Today I'm posting a small blog about our constant battle with lag, and what we have done to prevent it. There are multiple things that are seen as lag: Framerate lag Network lag
I'll focus on one at a time, starting with frame-rate lag
Frame-rate lag (or drop) is created when the game takes too long to draw or calculate the next frame. A few examples of actions that could cause a slowdown: A large amount of object creations, rendering a lot of layered transparent images, iterating over a very large loop, and rendering a lot of objects. Of these possible slowdown's, we have removed as many as possible by recycling used objects as much as possible and reduce the amount of objects that need to be drawn. For example, every frame we would be making numerous objects to track events made by the user and received from the server (known as game events). Instead we now generate a large pool of these that will be used when required. And game events that are no longer needed will be put back in the pool. Only when the pool runs out, will we refill the pool with a new events. Even then, we will not just create the 1 event required, but multiple (in this case 100) events. To fix rendering slowdowns, we have disabled many objects that where entirely see through, or off screen. The friends list was one these parts that was optimized greatly. Your entire list of friends was rendered off-screen when it was collapsed, instead of disabled (you don't see it anyway).
Network lag is a tricky one, as there are many issues that could cause it. Bad connection between the player and the server, slow server responses, TCP networking, and flash networking in general. We are however unable to fix most of these. We cannot provide you with a fibre connection, and flash what the game is made in. Flash also only supports TCP for network connections, so this is unchangeable as well. However slow server responses can be taken care of, and we have done our best to reduce the time that it takes for the server to respond.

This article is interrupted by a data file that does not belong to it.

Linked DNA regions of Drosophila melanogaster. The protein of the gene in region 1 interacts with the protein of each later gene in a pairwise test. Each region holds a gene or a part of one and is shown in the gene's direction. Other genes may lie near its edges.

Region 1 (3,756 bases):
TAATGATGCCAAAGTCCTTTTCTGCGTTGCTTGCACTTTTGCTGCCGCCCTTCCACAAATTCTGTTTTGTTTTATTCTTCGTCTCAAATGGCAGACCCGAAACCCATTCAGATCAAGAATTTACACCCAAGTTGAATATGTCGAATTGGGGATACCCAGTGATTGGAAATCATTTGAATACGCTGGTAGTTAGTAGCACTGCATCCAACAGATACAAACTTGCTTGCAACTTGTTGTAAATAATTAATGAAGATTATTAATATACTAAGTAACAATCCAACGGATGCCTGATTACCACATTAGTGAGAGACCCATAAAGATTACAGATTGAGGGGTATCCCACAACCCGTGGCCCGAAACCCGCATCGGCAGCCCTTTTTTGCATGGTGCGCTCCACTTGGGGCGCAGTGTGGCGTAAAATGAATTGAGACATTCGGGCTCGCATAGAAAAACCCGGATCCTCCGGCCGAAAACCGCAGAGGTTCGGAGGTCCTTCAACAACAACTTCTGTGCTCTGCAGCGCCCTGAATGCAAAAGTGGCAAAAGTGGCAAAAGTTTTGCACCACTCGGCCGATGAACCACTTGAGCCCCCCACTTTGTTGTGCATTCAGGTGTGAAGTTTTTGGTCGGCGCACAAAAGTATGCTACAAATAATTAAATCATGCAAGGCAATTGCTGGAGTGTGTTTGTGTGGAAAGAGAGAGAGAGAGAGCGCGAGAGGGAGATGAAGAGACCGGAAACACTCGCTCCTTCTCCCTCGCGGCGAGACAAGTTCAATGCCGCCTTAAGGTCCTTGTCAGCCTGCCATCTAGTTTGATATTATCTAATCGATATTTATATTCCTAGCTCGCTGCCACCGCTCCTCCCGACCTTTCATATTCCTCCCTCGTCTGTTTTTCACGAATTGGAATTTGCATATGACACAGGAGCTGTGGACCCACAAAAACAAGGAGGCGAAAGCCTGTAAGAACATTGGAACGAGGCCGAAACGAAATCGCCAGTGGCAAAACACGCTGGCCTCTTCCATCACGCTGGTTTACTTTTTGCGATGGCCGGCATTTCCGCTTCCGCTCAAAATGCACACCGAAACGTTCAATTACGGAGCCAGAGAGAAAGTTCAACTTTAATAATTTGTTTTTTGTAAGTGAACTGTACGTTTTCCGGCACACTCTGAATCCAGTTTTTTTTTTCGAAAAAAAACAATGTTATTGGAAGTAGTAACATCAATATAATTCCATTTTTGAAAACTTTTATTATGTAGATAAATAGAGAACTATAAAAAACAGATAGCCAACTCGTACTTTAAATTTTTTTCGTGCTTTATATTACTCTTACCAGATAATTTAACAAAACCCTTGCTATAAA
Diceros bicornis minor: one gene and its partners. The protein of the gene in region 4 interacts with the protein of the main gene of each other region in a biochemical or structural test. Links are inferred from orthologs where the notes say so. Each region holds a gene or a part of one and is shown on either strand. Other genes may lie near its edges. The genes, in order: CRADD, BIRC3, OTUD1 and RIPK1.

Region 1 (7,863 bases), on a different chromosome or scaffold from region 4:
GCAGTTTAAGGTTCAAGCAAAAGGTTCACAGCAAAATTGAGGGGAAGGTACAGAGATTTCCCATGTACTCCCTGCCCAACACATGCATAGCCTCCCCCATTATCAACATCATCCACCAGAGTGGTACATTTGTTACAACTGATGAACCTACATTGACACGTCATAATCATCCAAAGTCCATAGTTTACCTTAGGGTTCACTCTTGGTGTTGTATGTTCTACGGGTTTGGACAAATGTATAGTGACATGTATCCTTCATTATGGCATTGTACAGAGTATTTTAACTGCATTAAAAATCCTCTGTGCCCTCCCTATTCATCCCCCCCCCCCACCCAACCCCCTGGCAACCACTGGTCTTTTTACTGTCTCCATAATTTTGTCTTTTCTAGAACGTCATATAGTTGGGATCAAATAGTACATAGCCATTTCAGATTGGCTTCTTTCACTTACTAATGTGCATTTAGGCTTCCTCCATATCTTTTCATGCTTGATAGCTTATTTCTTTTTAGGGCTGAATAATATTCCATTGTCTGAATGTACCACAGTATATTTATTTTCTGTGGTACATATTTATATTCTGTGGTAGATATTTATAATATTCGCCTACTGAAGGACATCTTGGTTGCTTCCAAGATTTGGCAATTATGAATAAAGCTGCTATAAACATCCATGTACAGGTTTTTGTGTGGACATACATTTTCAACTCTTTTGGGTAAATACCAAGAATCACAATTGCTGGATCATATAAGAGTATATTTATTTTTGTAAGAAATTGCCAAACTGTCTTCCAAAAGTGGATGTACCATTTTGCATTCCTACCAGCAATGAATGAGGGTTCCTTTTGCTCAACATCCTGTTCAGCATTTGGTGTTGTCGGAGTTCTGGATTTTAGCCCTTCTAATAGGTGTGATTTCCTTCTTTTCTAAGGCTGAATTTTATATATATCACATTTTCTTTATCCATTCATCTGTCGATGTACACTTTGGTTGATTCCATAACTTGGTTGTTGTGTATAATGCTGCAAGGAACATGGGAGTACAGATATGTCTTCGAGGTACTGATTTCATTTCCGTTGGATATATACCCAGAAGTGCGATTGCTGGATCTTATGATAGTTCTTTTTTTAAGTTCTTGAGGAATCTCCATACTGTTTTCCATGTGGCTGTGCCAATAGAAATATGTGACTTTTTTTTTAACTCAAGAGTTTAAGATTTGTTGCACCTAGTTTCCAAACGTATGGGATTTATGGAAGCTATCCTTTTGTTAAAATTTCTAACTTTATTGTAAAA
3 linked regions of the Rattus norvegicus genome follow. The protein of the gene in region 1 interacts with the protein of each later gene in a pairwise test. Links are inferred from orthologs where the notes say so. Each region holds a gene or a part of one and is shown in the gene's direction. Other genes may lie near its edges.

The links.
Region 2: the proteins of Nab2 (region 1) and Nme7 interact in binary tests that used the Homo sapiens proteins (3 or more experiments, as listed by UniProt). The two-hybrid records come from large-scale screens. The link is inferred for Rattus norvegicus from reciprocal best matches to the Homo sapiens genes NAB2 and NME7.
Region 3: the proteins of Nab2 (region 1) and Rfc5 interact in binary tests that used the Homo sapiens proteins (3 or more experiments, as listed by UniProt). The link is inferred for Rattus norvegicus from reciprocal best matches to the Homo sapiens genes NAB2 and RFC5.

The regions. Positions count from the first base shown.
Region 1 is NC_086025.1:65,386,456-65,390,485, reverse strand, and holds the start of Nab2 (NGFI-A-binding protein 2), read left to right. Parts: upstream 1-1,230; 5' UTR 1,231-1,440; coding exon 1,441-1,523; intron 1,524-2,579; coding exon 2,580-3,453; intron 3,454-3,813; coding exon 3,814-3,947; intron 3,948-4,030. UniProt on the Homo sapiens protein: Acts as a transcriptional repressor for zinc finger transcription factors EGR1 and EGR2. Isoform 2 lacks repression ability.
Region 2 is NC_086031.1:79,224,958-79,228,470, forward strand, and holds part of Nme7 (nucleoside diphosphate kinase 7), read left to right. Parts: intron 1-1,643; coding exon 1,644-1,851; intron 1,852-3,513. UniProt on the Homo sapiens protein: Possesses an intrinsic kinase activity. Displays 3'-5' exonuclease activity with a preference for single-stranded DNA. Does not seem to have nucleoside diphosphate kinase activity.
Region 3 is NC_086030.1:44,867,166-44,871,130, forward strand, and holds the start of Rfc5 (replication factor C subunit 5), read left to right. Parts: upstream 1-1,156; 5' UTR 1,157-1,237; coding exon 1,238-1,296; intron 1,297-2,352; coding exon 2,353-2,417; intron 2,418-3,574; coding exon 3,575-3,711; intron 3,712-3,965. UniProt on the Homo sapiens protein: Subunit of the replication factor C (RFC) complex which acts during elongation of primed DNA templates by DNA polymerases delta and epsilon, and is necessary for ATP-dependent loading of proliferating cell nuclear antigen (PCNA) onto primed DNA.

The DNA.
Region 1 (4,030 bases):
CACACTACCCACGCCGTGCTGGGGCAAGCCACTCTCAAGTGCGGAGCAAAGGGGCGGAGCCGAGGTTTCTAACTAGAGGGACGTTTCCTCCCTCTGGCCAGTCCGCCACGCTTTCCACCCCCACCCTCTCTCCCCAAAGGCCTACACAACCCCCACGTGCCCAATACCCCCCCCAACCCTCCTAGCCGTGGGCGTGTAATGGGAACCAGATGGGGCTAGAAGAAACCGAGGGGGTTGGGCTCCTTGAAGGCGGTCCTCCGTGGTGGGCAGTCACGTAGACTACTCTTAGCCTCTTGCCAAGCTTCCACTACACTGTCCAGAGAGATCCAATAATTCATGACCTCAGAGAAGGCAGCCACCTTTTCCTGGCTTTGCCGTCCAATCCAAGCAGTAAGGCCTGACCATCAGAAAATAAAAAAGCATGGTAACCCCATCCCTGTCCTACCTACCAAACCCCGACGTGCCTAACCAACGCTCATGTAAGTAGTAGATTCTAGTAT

Last we have tweaked the time syncing a little, which might be interesting to write about. When a player presses a button, it sends a message to the server telling that it did, so that other players can see him turn. However, how to tell the server WHEN the button was pressed? For this we pass a "time stamp" which is simply the current time in milliseconds. Again we will run into issues, as the current time on your pc might (and will) not be the same as the time on the server you are connected too.
We fix this by constantly telling the server what time it is, and having the server respond with its own time, and seeing the difference. For example: We send our time, 0ms, to the server, the server sends back 100ms, and this arrives at time 50ms. Since the message went to the server and back, we can guess it took 25ms for our package to reach the server, and have the server send it back again. So our time difference with the server is 75ms.
We use this value the tell the server EXACTLY when something happened, which is then passed on to the other players, which can correct the time stamp with their own time values. This has to be done to ensure that all player screens are exactly the same.
This is however also why is causing the "jumping around" of the players, as you might receive a message from the server that about 10ms ago player 2 pressed left, and is in a different place then you assumed. We cannot fully fix this, as there will always be a time lag between server and clients. However we can improve the accuracy of the time correction!
We are now correcting the times every round, instead of once per game, which should decrease the feeling of lag.
To end this blog, we are still looking at more ways to decrease the lag, such as moving the servers to a more favourable location, but are going to concentrate on adding something new in the next few months.
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